Here are some tips to help you protect yourself so that your gains do not become your losses as fast as you got them:
1. If you are not running anti-virus on your computer with regular (daily at least) signature updates, do it now. Start RIGHT NOW and start scanning your system for viruses.
AVG and AVAST both have free quality anti-virus products to get you started. If you find a virus(Malware) clean it and keep repeating the scan process until it comes back clean.
If you find a virus, you should change all of your email account and financial account passwords AFTER the virus is removed and the computer is clean.
If you cannot remove the virus, DO NOT conduct any online financial transactions (Banking, purchasing, etc) then take your computer to a computer security professional to have your system cleaned.
Sometimes, 'reformatting the hard drive' is not enough to get rid of certain types of malware, you should replace it.
2. If you are running a microsoft windows computer, click windows update/microsoft update after you have scanned the computer for viruses and apply all critical or serious (top two levels) patches.
Repeat this process weekly.
3. If your computer firewall is not turned on, turn it on. If you need assistance, google it or take your computer to a professional.
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Debit transactions that are compromised can empty your account of all money with virtually no recourse for you to recover it. Often credit transactions are protected by visa/mc to a specific dollar amount of loss
Check with your bank so that you know their rules.
5. If possible, and you should be able to after RV, use a separate computer for all financial transactions (online bill pay, online banking, etc.) other than the one you use for web surfing, email, shopping, etc.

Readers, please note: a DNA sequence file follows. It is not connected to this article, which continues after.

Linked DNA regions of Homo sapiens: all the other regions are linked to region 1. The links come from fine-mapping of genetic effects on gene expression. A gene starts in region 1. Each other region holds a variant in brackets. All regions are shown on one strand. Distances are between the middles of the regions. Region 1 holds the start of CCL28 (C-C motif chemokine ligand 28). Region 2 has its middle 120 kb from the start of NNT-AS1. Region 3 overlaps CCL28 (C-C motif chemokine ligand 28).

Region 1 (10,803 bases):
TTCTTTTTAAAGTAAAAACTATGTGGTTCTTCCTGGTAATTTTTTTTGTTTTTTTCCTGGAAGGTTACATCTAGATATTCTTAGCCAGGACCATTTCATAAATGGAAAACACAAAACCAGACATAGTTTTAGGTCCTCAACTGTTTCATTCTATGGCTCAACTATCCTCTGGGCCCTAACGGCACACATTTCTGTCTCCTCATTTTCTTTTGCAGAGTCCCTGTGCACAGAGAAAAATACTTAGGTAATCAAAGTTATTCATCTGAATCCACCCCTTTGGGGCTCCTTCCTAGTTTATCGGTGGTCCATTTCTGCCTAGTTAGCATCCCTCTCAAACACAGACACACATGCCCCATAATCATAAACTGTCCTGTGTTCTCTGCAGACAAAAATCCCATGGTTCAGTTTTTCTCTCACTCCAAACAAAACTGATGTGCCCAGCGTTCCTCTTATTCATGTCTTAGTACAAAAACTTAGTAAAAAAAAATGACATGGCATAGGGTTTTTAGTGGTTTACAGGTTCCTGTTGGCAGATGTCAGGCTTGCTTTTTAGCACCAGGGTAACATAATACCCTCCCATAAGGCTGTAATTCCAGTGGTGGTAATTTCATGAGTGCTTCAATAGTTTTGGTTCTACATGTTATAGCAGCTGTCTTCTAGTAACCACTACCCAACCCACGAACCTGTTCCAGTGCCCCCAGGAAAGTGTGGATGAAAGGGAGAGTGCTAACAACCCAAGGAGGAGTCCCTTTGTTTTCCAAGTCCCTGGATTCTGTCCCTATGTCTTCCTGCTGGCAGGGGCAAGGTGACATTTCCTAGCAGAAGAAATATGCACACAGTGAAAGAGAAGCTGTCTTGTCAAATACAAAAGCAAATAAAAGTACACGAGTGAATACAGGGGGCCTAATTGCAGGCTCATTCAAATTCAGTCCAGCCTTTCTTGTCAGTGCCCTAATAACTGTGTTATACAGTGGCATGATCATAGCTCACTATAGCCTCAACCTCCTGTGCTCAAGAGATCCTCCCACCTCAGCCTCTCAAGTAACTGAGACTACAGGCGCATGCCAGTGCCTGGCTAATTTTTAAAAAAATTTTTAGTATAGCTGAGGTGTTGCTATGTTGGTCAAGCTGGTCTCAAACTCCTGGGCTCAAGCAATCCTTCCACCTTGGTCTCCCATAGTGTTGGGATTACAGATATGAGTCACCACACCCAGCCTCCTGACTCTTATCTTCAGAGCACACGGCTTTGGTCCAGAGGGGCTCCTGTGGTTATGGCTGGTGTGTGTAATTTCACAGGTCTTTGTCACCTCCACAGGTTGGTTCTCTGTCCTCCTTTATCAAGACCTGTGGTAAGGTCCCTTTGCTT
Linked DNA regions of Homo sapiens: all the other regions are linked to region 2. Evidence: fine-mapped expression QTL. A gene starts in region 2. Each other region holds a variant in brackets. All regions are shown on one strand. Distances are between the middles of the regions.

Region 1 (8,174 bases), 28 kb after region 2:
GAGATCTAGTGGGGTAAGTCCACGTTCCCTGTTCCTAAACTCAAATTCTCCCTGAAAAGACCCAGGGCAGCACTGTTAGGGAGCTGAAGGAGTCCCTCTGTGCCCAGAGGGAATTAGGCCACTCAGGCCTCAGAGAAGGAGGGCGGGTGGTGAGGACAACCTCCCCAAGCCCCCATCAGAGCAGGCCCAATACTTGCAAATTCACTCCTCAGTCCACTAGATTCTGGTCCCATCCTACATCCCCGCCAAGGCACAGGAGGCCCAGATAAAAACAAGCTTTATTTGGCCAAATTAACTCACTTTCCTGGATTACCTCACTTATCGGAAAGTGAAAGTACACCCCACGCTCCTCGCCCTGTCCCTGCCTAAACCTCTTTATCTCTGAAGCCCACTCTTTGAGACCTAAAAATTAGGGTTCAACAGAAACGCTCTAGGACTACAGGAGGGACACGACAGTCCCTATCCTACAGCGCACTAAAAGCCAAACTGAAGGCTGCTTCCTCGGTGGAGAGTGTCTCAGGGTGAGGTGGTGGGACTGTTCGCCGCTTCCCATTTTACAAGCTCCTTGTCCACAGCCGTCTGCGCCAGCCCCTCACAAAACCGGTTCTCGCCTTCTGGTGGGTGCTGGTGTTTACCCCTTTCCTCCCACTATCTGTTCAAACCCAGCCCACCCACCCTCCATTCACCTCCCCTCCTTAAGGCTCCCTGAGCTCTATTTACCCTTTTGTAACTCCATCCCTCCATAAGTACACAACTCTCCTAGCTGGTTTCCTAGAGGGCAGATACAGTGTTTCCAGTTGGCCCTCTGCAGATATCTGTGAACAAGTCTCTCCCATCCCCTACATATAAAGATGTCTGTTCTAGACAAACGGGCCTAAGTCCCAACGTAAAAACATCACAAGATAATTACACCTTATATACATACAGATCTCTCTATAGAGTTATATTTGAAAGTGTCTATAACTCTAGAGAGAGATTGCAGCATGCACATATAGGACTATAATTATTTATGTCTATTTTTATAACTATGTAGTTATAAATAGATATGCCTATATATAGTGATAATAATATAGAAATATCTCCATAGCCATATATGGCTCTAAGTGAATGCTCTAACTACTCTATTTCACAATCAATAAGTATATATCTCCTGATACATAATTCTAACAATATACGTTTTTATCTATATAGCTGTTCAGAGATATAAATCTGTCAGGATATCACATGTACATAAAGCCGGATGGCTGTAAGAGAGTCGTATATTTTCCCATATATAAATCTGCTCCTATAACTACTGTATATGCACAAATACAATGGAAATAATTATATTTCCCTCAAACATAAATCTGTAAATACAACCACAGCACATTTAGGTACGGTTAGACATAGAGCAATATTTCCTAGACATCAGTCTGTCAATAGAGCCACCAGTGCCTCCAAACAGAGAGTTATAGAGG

6. Be careful where you swipe your debit/credit card. At gas pumps use the islands that would be in view of the clerk inside the store or camera. At ATMs look for signs of tampering (extra card scanners/skimmers), use inside the building ATMs or ones that are under camera surveillance rather than ones located away from high traffic or public view areas.
7. Most computer infections come from people clicking links in email or opening attachments (even if you recognize the sender as their computer could be infected).
Rather than click on a link in an email, type the http address into the web browser (IE, Firefox, Chrome, etc.) address bar.
If you can't read the entire address or it contains cryptic characters (e.g. 4vjy04855/ap35ps4) contact the sender to verify that they included the link.
7a. Ask your self if you really need to look at that 'pretty landscape slide show" with motivational sayings and music. Ask yourself it those emoticons are really that cute that you must have them.
7b.Right click on attachments and save them to your desktop. Once there, right click on it again and look for an option to scan the attachment with an anti-virus scanner.
If you are unsure of a web address or a file attachment name, google it.
If it is being exploited someone has usually posted something about it.
Repeat these steps frequently to stay protected. Be suspicious of every email and every website that you do not routinely use and that is a well established professional website.